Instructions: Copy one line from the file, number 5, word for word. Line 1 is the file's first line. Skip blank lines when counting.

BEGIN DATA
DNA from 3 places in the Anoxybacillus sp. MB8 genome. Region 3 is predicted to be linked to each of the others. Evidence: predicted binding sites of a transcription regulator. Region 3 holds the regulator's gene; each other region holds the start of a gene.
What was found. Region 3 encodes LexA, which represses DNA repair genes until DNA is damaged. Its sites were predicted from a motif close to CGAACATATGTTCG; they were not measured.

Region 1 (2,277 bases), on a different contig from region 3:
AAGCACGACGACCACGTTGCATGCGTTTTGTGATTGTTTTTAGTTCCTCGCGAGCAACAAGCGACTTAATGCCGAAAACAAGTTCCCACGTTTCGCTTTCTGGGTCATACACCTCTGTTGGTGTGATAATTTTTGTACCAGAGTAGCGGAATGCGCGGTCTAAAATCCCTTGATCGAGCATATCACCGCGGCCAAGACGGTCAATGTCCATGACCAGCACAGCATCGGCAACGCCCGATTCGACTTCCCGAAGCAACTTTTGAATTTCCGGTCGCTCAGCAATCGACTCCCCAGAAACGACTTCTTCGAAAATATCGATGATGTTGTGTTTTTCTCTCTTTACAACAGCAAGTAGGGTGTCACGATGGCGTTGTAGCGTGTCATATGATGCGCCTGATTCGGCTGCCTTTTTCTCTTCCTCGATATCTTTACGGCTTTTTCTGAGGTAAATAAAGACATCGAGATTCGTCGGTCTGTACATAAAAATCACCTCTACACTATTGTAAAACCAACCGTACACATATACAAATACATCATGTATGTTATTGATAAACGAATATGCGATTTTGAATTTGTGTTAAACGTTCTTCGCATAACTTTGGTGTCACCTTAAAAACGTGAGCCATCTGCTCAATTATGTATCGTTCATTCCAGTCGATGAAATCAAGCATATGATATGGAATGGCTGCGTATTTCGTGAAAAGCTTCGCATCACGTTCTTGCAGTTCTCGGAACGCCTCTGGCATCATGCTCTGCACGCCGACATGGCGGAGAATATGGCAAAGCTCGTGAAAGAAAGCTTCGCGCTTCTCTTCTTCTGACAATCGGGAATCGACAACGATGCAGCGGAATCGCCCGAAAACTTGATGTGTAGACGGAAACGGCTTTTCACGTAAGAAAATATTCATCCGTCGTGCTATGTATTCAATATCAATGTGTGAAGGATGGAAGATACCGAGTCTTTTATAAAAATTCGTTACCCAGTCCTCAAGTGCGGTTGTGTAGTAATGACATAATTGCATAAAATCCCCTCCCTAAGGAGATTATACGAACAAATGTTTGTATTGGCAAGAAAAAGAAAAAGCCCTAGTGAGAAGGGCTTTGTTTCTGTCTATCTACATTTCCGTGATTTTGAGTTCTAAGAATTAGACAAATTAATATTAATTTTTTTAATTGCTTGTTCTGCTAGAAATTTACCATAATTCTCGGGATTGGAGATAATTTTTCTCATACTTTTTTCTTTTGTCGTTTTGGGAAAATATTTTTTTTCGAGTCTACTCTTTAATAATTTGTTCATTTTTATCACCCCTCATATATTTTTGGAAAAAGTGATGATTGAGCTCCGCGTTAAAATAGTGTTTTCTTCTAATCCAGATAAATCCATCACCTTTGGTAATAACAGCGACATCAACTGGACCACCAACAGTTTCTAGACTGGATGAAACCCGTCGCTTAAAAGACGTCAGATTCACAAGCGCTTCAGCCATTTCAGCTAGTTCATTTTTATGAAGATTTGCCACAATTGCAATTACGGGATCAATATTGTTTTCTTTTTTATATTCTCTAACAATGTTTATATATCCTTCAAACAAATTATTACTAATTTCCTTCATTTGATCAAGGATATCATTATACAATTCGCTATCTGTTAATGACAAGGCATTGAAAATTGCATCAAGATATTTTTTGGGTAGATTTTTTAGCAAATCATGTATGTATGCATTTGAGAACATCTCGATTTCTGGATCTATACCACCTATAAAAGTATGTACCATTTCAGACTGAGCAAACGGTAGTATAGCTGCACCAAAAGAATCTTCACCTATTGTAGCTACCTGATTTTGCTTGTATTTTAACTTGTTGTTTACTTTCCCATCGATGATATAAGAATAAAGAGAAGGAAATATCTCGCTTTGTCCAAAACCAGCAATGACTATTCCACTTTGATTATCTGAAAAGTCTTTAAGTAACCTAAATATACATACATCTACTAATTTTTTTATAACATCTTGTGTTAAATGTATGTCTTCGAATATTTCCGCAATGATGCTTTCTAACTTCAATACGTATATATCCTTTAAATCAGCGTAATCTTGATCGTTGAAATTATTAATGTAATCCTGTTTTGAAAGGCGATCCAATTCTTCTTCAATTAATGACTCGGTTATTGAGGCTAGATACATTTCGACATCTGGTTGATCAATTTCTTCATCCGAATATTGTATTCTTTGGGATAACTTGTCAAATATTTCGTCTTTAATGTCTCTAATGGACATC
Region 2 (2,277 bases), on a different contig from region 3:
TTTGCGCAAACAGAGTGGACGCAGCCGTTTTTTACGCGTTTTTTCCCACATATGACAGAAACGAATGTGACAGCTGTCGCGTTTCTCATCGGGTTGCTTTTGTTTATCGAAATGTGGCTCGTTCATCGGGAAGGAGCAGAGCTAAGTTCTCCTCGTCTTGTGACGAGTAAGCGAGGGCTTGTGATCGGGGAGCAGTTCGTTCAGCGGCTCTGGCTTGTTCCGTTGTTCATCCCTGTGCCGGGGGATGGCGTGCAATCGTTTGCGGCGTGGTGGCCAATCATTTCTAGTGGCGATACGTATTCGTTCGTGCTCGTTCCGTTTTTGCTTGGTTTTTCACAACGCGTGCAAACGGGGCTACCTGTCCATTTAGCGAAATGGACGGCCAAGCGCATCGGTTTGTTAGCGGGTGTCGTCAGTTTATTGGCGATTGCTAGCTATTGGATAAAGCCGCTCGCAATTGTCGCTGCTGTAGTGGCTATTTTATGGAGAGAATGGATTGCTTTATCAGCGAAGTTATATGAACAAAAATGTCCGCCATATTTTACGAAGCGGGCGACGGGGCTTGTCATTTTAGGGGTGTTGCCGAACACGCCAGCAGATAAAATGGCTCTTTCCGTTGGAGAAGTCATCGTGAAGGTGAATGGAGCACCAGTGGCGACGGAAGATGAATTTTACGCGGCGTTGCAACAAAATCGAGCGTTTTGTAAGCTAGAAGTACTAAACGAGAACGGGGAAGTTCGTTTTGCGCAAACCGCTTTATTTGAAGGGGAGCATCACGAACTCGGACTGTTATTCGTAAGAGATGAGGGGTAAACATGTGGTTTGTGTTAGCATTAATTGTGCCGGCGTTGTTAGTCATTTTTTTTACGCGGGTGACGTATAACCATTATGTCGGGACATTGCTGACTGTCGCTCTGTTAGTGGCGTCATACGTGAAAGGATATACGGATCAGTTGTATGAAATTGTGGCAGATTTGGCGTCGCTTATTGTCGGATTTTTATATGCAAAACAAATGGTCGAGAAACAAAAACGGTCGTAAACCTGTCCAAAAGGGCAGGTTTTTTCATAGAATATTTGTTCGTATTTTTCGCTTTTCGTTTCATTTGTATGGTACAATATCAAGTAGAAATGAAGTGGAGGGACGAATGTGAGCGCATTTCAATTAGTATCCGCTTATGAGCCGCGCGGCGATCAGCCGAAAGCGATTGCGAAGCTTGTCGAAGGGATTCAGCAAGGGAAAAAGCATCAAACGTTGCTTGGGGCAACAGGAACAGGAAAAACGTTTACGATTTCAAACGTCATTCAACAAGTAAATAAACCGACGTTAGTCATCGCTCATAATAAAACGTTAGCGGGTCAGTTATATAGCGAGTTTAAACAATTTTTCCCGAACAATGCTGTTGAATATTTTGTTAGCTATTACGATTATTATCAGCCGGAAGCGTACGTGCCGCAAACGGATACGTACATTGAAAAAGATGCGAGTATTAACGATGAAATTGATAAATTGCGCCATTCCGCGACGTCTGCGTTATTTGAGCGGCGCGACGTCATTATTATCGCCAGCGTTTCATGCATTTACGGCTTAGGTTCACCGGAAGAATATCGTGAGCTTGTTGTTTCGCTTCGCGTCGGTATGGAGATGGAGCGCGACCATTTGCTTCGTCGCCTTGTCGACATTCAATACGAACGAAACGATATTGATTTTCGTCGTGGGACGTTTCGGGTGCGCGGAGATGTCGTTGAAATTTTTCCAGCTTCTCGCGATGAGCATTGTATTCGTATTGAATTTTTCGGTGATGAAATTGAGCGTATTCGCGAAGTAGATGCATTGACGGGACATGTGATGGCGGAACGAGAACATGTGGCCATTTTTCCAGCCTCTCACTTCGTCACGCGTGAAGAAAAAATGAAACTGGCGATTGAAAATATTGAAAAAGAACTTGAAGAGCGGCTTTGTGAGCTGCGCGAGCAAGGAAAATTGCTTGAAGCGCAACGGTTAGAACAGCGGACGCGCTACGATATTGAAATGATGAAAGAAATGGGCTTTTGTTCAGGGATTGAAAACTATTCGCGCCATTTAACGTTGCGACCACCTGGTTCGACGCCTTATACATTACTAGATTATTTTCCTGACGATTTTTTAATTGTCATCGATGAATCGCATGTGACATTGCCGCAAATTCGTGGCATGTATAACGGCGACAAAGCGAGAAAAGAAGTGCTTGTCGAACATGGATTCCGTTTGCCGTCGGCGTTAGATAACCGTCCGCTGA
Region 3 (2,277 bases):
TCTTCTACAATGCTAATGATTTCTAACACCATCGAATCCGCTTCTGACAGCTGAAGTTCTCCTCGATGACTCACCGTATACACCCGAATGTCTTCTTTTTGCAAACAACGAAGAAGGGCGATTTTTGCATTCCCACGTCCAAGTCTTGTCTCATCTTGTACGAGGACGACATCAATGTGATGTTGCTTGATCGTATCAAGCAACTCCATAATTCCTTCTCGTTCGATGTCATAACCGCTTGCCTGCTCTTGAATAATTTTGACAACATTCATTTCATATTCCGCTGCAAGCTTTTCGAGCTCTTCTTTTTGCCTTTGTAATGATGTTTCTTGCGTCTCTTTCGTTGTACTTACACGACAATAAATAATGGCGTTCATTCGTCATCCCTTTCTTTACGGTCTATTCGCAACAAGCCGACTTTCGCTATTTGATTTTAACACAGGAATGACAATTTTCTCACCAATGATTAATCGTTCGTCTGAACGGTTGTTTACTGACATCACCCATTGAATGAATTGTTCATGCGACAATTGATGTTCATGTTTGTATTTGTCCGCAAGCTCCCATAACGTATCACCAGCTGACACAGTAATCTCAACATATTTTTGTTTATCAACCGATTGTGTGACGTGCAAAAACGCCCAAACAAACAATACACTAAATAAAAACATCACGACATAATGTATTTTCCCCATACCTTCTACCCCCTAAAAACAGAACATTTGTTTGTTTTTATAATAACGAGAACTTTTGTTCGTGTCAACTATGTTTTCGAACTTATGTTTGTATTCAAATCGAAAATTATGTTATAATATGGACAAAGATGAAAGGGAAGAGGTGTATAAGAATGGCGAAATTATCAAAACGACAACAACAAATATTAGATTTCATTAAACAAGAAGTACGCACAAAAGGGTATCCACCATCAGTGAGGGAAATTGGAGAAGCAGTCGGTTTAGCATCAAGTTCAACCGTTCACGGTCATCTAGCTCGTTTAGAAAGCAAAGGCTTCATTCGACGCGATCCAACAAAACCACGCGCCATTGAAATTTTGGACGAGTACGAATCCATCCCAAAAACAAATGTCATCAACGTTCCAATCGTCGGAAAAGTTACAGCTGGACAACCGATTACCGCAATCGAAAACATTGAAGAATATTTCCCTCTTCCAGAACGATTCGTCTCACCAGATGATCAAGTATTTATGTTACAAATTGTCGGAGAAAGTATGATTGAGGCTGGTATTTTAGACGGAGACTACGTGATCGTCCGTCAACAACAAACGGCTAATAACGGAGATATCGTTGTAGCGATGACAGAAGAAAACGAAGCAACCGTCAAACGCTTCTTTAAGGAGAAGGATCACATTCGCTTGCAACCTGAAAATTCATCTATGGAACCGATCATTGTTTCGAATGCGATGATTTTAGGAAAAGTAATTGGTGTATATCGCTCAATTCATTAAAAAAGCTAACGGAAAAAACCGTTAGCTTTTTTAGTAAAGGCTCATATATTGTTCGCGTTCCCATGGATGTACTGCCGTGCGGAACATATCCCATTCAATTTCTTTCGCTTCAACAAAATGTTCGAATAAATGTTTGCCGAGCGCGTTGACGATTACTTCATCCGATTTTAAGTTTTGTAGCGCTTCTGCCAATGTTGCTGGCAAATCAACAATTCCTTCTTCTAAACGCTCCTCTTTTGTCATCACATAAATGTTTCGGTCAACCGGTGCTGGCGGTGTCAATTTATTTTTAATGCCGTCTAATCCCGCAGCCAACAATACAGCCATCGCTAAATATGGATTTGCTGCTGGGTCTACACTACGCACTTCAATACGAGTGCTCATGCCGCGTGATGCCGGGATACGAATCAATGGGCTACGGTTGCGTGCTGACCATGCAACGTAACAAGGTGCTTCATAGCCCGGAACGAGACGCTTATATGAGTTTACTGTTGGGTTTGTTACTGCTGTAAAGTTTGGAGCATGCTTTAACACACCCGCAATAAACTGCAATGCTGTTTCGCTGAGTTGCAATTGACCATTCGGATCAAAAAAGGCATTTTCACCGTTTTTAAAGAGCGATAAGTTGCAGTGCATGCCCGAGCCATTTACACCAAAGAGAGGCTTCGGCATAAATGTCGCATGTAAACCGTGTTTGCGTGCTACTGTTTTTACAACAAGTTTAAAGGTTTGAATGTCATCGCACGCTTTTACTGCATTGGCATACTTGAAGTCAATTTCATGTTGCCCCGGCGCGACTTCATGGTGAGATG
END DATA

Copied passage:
Region 2 (2,277 bases), on a different contig from region 3: